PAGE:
What I mean is: I never experienced unplanned pregnancy because I was fortunate enough to have parents who understood the normalcy of teenage sexuality, and provided me education and opportunities to prevent undesired pregnancy and disease. I could have sex, just like a man could, and go on with my life, with minimal fear of life-changing consequences (i.e. unwanted pregnancy). 

I realize this is a privilege in our society and that is unjust. All women who desire contraception should have it; it’s necessary for women to be able to achieve their goals. Not because women are sluts, but because women are humans, and humans do have sex.

It wasn’t until I went to college, when I began paying attention to national politics that I began to understand that gender inequality was still very much at the forefront of our national debate. I began to see this play out through sexual politics. I watched mostly male legislators say medically inaccurate or horribly offensive things about the female body as they attempted to pass laws making my ability to access healthcare more difficult. I realized that my sex and gender could hugely impact my ability to access the healthcare I needed to make sure I could finish college and go to medical school.

Rampant efforts to defund Planned Parenthood seemed illogical, yet have been going on ad nauseam for the better part of the Obama administration. Why indeed, as Nicholas Kristof stated in his recent NYT article, “Our Sexed Crazed Congress,” are Conservative Republicans, indignant about abortion, trying to destroy a government program that helps prevent 345,000 abortions a year?

As a political science/women’s studies major it seemed obvious their efforts to defund Planned Parenthood were efforts to remove women from the public sphere. It seemed obvious that the debate over access to reproductive health care was really a debate about reproduction, and sexuality, and traditional gender roles. It is obvious that women need their health, and need control over their reproduction and their bodies in order to compete along the career trajectory with men. 

Therefore, taking away women’s access to reproductive health services and birth control seemed like a covert, or rather overt effort to remove the work-force competition, and place women back in the home. It is true that traditional gender roles are very much in flux right now. With women currently out-earning men in bachelors and advanced degrees, their role in leadership and the public sphere is rapidly shifting too. Women should have every opportunity to explore their potential in the public sphere, and they will never be able to do that if they cannot exert agency and autonomy over their bodies. Republicans know this. Misogynists know this too.

We do not live in a world where men and women are equal. Economic and political power in the United States are still held in a supermajority by men and until women reach the top of industry, including economic and government industry, the policies in this nation will not equally reflect the needs and interest of women – including our reproductive needs. Family planning and abortion will always be a part of the narrative of women, and especially now in 2015 as women are trying to close the gender gap for good we need continued access to these services. It wasn’t until I read Sheryl Sandberg’s Lean In that I realized her call to women to lean into industry all the way would not be possible without widespread access to family planning and abortion services.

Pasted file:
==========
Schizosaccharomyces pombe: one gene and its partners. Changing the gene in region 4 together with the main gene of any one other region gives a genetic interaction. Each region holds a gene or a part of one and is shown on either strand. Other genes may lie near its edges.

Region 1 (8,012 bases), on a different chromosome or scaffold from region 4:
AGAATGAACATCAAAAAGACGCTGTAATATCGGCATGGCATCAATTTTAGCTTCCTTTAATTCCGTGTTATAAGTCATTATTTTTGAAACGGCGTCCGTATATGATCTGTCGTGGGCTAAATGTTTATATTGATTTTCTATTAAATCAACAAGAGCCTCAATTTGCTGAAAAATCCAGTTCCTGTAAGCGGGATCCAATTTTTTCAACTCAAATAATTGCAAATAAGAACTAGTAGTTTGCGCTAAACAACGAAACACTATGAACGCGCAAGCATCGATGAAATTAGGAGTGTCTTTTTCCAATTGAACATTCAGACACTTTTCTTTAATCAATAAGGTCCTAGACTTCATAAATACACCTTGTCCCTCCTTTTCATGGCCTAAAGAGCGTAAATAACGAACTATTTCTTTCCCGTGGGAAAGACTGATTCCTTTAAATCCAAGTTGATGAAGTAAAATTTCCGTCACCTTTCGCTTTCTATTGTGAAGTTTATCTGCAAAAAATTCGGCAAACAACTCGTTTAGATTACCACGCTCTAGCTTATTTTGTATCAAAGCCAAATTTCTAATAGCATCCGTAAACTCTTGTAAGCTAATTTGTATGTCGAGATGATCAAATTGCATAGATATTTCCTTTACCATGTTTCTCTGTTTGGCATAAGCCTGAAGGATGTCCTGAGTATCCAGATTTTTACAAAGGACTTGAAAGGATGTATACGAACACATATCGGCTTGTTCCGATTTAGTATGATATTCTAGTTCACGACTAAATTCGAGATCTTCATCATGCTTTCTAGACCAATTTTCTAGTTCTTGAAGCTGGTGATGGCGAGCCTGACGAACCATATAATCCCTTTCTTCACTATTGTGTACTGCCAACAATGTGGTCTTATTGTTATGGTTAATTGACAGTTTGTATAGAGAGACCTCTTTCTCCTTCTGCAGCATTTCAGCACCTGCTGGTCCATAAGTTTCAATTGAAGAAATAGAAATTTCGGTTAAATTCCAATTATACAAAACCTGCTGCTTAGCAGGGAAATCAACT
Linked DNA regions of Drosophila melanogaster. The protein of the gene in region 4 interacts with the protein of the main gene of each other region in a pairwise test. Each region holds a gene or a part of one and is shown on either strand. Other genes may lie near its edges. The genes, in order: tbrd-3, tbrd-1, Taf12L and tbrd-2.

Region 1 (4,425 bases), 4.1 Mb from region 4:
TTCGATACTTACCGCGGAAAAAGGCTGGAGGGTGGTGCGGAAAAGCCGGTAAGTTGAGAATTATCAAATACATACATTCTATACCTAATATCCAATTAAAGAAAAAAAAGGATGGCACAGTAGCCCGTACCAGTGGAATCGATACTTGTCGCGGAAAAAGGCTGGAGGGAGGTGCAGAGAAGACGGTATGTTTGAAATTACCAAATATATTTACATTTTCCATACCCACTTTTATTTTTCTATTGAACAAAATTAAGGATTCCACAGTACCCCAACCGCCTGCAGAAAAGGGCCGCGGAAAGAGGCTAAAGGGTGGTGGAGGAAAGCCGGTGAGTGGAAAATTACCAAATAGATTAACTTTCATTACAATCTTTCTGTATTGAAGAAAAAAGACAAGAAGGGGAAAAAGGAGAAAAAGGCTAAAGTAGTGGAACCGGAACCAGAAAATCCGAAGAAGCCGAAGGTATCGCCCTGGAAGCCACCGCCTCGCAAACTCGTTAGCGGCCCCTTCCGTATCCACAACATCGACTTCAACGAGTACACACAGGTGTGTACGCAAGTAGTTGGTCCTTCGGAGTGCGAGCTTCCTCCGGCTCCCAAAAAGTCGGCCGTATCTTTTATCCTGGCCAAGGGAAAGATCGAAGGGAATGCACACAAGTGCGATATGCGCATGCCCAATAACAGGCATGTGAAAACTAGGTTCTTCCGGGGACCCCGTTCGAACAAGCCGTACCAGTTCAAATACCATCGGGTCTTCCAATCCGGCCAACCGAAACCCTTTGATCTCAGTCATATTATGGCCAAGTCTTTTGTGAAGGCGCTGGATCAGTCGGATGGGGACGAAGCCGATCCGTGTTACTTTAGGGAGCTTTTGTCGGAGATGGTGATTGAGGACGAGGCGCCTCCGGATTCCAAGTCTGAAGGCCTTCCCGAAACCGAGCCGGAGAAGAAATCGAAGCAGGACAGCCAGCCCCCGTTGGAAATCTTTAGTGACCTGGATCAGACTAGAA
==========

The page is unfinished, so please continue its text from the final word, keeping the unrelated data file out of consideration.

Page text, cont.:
I provide abortions, and actively take every opportunity to advance my abortion skills, because without abortion and family planning, women will never live in an equal world, let alone rule the world.

I provide abortions because I think it is fair to women who did not have the education, tools, or resources to prevent pregnancy. I think it is fair because our government does a poor job providing the public health resources necessary to prevent unplanned pregnancy. I think it is fair to provide women with safe termination when their life is in jeopardy. I think it’s fair for women to be able to pursue their education and careers at the pace and timeline they desire. I think it is fair to families and communities to build when they are ready. 

And most importantly, I think it is fair to children, that they are born into a world where they are wanted, and loved, and cared for, and have the resources they need to thrive. I think abortion is a social good and a tremendous way in which physicians can contribute to a more socially just world.

In the narratives provided in “Four residents…” not one offered a nuanced perspective on abortion as it relates to society, or women’s role in society, or poverty, or child abuse, or the myriad other ways in which abortion impacts the world around us. Physicians’ feelings matter, but as professionals we should evaluate those feelings in the larger context of the world around us, and the impact we’re having on the world. When we speak of “doing no harm” in the context of abortion, omission and passivity are not harmless but harmful to the very woman – the patient - you are dismissing.

One day, I think I’ll be pregnant. I hope that pregnancy is healthy, and I’m able to carry it to term. But if for some reason I can’t, I hope that my doctor will put my life and health first. That is what I would want, and that is what I will provide to my patients. That means I hope my doctor is trained to terminate pregnancies. I hope they get that training in medical school, residency, fellowship, and beyond. I also hope they feel good about it, because it is a good thing. Saving women’s lives, and enabling women to have both the public and private life she desires is a very good thing.